Both of the panels can show files and folders, depending on the view, with different amounts of information like names, dates, sizes, owners etc. In the standard dual-pane view You can switch one pane to show folder tree, system and disk information or quick view. The quick view is useful for showing contents (binary, text) of the file that is under cursor on the other panel. With Far Manager You can easily move/copy files, make folders, delete or wipe files (to erase the remnants of the file contents from the hard disk), change file attributes like date, read-only flag etc. Far manager has a extensive file search (by name, contents, size, date and other criteria) and ability to compare the contents of two folders. And actually there are also 2 views that have only one panel with more information about each file/folder.
Of course like most of the file managers Far Manager can handle archive files. You can open a ZIP, ARJ and other compressed files like folders and manipulate the files inside – copy out, add to archive, delete etc. You can even access the contents of ISO, CAB, MSI and other container files.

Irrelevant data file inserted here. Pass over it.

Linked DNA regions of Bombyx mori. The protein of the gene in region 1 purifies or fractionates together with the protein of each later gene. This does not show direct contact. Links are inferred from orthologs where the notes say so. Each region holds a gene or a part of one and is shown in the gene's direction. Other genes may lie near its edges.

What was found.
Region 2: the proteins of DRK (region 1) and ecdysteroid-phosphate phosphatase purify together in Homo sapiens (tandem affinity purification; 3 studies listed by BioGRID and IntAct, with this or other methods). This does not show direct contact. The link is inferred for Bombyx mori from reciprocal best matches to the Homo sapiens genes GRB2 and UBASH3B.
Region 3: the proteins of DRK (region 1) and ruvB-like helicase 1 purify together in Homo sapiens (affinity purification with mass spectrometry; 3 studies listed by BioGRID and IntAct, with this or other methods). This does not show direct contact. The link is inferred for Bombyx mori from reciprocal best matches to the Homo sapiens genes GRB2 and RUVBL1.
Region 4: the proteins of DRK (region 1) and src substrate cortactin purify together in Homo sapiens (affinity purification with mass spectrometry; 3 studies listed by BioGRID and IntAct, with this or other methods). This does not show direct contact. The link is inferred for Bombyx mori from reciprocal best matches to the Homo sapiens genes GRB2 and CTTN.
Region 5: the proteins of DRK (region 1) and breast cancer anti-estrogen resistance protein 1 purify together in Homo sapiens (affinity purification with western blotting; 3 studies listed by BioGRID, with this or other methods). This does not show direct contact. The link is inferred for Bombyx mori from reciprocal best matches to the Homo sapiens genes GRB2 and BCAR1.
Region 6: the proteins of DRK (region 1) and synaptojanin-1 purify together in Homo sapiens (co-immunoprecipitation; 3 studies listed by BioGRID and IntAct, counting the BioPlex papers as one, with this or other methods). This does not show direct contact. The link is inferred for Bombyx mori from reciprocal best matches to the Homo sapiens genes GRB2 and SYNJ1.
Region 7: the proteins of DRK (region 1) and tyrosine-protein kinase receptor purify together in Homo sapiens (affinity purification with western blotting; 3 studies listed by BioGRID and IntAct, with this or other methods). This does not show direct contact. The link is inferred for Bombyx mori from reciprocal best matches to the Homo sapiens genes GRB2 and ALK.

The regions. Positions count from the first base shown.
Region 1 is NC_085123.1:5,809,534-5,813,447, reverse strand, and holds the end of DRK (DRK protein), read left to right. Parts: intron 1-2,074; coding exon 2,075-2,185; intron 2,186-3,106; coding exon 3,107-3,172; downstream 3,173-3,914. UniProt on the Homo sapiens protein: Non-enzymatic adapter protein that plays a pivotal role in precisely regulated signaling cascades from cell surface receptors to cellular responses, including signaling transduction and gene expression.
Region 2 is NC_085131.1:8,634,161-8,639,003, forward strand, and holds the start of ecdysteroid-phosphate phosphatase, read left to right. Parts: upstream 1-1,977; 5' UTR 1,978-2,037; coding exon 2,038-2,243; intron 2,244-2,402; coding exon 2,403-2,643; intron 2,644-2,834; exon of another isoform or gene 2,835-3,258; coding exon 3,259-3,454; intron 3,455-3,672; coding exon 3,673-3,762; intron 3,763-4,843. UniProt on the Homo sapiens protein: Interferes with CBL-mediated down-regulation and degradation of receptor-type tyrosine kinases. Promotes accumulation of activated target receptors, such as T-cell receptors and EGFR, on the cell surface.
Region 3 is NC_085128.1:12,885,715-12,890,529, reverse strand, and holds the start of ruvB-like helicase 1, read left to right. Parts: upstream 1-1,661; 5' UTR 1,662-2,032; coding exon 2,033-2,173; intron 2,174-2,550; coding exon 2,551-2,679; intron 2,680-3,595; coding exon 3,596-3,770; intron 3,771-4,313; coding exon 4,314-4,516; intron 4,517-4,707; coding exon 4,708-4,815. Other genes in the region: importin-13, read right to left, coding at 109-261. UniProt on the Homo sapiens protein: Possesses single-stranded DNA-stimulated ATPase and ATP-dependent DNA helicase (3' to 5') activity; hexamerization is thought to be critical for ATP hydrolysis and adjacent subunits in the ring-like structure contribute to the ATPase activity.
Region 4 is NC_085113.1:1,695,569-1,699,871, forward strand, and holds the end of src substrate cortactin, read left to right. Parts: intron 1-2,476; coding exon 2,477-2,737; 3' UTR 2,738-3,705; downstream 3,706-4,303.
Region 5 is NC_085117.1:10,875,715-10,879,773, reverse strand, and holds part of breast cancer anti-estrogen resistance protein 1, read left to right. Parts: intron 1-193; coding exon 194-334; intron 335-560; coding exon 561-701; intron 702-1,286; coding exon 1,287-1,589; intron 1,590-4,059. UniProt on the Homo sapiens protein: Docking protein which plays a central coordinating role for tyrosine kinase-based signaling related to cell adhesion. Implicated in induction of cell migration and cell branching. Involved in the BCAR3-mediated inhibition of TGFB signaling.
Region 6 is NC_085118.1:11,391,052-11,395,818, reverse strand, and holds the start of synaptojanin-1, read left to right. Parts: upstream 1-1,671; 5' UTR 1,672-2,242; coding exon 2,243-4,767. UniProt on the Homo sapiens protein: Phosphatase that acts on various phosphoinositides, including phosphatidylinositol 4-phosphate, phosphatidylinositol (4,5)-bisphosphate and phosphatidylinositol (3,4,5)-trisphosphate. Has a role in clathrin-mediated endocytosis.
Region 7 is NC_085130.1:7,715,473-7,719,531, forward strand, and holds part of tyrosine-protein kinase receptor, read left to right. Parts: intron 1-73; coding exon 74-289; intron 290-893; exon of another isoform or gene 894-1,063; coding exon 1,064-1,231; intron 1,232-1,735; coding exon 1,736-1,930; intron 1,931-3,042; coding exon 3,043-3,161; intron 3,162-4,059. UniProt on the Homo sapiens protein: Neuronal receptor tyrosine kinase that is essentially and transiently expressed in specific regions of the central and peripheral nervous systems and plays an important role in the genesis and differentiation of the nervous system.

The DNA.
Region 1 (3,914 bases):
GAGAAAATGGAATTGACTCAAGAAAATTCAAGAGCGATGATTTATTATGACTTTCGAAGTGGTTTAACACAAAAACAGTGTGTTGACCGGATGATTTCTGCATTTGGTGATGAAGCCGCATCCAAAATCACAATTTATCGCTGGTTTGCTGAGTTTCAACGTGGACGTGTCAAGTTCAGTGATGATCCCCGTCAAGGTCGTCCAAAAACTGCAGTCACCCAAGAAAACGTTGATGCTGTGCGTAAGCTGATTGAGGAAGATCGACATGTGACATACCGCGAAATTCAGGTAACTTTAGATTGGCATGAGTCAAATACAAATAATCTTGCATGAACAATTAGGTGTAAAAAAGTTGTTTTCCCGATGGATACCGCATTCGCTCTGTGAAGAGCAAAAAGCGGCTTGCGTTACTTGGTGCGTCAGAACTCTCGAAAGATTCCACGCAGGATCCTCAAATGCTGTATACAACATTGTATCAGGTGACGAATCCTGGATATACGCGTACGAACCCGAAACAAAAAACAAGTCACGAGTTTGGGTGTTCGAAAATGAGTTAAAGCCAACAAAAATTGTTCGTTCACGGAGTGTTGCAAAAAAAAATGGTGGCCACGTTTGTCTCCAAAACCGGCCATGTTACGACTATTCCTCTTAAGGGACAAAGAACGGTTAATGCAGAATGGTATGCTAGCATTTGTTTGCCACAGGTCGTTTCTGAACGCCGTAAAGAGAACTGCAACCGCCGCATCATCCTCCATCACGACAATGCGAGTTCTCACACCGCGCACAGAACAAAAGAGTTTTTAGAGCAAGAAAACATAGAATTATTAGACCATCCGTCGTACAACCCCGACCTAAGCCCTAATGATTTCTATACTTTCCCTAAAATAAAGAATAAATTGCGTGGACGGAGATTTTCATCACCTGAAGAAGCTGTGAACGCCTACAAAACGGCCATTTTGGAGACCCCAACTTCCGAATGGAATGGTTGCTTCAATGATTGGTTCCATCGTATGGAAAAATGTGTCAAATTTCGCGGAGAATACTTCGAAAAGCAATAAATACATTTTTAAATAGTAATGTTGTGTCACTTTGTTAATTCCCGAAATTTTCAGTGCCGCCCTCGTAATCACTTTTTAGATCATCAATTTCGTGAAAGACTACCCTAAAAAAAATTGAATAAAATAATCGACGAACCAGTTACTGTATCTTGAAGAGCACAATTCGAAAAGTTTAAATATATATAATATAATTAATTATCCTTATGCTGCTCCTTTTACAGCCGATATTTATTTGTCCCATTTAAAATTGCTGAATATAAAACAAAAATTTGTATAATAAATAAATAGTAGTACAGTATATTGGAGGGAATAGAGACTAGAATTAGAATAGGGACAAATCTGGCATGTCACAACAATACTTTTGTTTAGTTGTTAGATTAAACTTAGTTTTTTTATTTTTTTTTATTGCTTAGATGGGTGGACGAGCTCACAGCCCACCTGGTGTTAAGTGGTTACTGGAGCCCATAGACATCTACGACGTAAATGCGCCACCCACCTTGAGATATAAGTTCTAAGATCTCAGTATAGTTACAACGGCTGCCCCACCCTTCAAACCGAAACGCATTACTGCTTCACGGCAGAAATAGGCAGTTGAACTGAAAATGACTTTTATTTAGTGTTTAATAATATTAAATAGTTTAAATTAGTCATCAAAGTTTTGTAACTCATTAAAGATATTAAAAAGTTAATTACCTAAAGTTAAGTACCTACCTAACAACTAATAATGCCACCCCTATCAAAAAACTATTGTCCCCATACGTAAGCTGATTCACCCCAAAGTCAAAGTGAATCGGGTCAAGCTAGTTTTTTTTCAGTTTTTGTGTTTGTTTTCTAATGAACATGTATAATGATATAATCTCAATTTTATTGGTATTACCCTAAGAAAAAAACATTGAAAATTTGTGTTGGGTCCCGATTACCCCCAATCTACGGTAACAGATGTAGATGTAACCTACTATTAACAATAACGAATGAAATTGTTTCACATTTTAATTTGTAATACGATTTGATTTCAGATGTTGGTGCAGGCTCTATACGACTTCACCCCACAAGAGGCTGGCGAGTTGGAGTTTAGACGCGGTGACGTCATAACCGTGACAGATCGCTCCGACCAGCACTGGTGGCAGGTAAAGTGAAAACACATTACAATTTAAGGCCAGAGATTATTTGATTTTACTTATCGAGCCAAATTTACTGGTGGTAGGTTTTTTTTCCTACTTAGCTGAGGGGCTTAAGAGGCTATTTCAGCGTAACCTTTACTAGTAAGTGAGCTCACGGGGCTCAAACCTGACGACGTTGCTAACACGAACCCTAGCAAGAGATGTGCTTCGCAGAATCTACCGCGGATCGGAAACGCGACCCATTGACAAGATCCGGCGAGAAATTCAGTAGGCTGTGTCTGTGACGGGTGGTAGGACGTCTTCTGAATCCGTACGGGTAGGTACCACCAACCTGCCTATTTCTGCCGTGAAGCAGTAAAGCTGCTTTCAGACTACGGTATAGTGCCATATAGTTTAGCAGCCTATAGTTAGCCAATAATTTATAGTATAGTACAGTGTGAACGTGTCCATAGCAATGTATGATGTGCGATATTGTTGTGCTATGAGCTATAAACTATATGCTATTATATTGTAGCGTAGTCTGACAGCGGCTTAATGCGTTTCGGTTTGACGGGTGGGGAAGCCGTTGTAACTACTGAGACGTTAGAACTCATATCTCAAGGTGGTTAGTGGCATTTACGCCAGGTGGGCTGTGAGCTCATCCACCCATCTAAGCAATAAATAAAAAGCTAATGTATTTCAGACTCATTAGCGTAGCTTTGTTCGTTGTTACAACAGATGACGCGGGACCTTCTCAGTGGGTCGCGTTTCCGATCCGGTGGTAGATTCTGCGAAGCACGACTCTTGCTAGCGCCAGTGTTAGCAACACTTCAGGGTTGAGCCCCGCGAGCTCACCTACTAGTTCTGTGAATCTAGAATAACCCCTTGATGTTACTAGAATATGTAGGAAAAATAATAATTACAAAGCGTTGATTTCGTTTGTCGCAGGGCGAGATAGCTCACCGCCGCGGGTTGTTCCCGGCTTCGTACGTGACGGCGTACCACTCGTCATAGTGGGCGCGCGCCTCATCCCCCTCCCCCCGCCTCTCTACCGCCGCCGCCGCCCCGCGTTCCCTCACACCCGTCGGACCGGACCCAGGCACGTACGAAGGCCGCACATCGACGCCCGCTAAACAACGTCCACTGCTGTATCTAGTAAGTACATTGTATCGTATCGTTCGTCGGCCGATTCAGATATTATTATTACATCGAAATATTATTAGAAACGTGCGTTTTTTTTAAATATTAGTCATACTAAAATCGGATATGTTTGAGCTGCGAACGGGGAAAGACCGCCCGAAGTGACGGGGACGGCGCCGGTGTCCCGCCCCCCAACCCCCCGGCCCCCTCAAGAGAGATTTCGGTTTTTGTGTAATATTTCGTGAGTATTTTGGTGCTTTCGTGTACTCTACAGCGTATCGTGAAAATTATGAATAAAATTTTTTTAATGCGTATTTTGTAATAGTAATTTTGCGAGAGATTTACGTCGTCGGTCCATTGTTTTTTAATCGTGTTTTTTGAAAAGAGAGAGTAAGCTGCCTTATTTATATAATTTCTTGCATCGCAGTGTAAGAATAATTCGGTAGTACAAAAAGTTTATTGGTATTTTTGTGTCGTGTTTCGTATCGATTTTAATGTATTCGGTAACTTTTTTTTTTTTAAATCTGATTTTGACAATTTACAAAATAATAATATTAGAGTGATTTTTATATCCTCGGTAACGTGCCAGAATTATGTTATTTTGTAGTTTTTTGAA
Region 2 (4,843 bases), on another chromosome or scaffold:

Far Manager contains a lot of built-in functionality. But, in addition, it has powerful plug-in architecture – it is possible to extend the functionality by adding plug-in from different authors. The examples are: editors with syntax highlighting, registry editing tools and picture viewers. The list of available plug-ins is at http://plugring.farmanager.com/
The first version of Far Manager is written by Eugene Roshal in 1996 and now it is developed by Far Group. Far Manager is freeware under BSD licence.
Here are the pros and cons of Far Manager:
- Pros: fast interface, powerful functionality, expandability by plug-ins, at the same time having lightweight memory use.
- Cons: no image/multimedia viewers built-in (plug-ins are available), unconventional interface that does not allow to drag drop files between other windows applications.